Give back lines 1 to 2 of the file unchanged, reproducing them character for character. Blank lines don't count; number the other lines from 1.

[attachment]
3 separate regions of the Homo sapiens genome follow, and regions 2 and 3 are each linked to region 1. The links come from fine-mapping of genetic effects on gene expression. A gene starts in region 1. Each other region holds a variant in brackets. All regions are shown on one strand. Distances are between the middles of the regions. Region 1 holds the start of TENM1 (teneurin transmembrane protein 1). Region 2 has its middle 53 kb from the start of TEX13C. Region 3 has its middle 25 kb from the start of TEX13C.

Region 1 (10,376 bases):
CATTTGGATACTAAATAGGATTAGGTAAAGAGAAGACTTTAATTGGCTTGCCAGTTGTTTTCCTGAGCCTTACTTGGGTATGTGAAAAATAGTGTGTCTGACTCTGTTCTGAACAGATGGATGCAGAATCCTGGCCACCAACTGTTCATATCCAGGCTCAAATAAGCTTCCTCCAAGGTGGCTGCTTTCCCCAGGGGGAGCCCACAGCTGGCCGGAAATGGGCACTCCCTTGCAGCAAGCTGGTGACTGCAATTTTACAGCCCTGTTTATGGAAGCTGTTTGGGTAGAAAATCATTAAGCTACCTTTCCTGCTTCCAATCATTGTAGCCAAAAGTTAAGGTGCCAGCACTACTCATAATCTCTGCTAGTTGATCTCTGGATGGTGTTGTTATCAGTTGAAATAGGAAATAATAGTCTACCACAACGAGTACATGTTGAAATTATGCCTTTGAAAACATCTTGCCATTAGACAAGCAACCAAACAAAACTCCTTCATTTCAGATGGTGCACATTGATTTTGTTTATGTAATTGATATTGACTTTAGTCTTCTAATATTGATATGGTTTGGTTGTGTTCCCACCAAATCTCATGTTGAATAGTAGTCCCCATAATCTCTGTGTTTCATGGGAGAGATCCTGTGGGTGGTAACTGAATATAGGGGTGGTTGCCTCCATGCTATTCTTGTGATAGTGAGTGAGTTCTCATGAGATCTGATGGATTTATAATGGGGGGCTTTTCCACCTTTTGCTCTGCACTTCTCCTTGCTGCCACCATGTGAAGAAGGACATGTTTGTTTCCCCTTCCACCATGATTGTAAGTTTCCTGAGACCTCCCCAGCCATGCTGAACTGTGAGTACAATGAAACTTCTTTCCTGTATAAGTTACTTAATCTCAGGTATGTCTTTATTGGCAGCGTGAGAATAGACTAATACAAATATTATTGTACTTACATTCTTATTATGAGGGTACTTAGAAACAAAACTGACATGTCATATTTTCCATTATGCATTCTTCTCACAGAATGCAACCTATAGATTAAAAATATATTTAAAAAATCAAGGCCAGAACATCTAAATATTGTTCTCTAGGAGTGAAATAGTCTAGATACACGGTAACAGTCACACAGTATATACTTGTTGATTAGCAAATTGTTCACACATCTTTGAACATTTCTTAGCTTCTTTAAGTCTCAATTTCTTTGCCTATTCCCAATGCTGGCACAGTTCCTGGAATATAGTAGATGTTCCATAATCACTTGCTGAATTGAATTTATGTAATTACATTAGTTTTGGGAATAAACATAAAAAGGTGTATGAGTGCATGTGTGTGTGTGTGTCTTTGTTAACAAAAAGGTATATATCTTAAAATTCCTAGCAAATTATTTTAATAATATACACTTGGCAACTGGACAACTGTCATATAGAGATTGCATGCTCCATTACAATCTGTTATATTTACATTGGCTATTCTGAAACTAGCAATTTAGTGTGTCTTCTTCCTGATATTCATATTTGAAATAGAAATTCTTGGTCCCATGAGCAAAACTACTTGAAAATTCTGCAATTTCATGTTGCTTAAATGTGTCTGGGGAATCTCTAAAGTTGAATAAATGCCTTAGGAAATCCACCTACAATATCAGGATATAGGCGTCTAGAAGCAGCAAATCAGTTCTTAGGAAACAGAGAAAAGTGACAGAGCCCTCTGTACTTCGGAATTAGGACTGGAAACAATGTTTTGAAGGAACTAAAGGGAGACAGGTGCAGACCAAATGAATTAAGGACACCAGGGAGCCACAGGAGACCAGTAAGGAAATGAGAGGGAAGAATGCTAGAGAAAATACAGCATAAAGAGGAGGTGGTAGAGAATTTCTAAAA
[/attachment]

3 separate regions of the Homo sapiens genome follow, and regions 2 and 3 are each linked to region 1. The links come from fine-mapping of genetic effects on gene expression. A gene starts in region 1. Each other region holds a variant in brackets. All regions are shown on one strand. Distances are between the middles of the regions. Region 1 holds the start of TENM1 (teneurin transmembrane protein 1). Region 2 has its middle 53 kb from the start of TEX13C. Region 3 has its middle 25 kb from the start of TEX13C.

Region 1 (10,376 bases):